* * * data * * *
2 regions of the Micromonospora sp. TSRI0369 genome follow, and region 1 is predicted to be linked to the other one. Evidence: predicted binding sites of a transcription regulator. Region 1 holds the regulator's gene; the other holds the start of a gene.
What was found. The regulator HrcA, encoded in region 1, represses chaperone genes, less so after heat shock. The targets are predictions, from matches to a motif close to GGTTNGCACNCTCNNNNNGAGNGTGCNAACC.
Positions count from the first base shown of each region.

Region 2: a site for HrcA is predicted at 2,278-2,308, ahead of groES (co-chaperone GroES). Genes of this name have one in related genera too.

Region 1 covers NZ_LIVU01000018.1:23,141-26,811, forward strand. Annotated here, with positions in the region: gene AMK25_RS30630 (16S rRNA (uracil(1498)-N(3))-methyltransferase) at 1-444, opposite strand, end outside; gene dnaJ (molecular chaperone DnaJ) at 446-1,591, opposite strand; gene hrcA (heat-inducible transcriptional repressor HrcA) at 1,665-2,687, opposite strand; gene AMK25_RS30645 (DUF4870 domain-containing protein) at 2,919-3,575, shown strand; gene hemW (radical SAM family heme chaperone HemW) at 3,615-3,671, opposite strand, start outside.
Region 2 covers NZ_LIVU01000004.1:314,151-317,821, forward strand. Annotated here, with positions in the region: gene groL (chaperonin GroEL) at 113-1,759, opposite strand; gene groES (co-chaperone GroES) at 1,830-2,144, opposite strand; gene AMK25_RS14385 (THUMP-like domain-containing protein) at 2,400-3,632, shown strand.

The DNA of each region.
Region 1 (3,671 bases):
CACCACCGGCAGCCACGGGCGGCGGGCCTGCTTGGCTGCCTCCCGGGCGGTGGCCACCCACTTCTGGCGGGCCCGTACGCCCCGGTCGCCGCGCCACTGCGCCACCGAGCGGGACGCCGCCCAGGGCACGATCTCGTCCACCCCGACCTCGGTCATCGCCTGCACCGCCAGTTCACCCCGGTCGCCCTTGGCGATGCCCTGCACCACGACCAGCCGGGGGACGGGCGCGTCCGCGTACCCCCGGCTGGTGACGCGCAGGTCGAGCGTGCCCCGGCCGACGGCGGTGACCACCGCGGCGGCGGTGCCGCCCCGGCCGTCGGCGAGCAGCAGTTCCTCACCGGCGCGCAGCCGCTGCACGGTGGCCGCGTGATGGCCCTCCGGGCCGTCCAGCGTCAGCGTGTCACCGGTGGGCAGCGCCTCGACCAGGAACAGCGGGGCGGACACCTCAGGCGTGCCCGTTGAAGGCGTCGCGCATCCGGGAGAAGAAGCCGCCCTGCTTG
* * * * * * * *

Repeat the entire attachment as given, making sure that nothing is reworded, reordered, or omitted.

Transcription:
2 regions of the Micromonospora sp. TSRI0369 genome follow, and region 1 is predicted to be linked to the other one. Evidence: predicted binding sites of a transcription regulator. Region 1 holds the regulator's gene; the other holds the start of a gene.
What was found. The regulator HrcA, encoded in region 1, represses chaperone genes, less so after heat shock. The targets are predictions, from matches to a motif close to GGTTNGCACNCTCNNNNNGAGNGTGCNAACC.
Positions count from the first base shown of each region.

Region 2: a site for HrcA is predicted at 2,278-2,308, ahead of groES (co-chaperone GroES). Genes of this name have one in related genera too.

Region 1 covers NZ_LIVU01000018.1:23,141-26,811, forward strand. Annotated here, with positions in the region: gene AMK25_RS30630 (16S rRNA (uracil(1498)-N(3))-methyltransferase) at 1-444, opposite strand, end outside; gene dnaJ (molecular chaperone DnaJ) at 446-1,591, opposite strand; gene hrcA (heat-inducible transcriptional repressor HrcA) at 1,665-2,687, opposite strand; gene AMK25_RS30645 (DUF4870 domain-containing protein) at 2,919-3,575, shown strand; gene hemW (radical SAM family heme chaperone HemW) at 3,615-3,671, opposite strand, start outside.
Region 2 covers NZ_LIVU01000004.1:314,151-317,821, forward strand. Annotated here, with positions in the region: gene groL (chaperonin GroEL) at 113-1,759, opposite strand; gene groES (co-chaperone GroES) at 1,830-2,144, opposite strand; gene AMK25_RS14385 (THUMP-like domain-containing protein) at 2,400-3,632, shown strand.

The DNA of each region.
Region 1 (3,671 bases):
CACCACCGGCAGCCACGGGCGGCGGGCCTGCTTGGCTGCCTCCCGGGCGGTGGCCACCCACTTCTGGCGGGCCCGTACGCCCCGGTCGCCGCGCCACTGCGCCACCGAGCGGGACGCCGCCCAGGGCACGATCTCGTCCACCCCGACCTCGGTCATCGCCTGCACCGCCAGTTCACCCCGGTCGCCCTTGGCGATGCCCTGCACCACGACCAGCCGGGGGACGGGCGCGTCCGCGTACCCCCGGCTGGTGACGCGCAGGTCGAGCGTGCCCCGGCCGACGGCGGTGACCACCGCGGCGGCGGTGCCGCCCCGGCCGTCGGCGAGCAGCAGTTCCTCACCGGCGCGCAGCCGCTGCACGGTGGCCGCGTGATGGCCCTCCGGGCCGTCCAGCGTCAGCGTGTCACCGGTGGGCAGCGCCTCGACCAGGAACAGCGGGGCGGACACCTCAGGCGTGCCCGTTGAAGGCGTCGCGCATCCGGGAGAAGAAGCCGCCCTGCTTG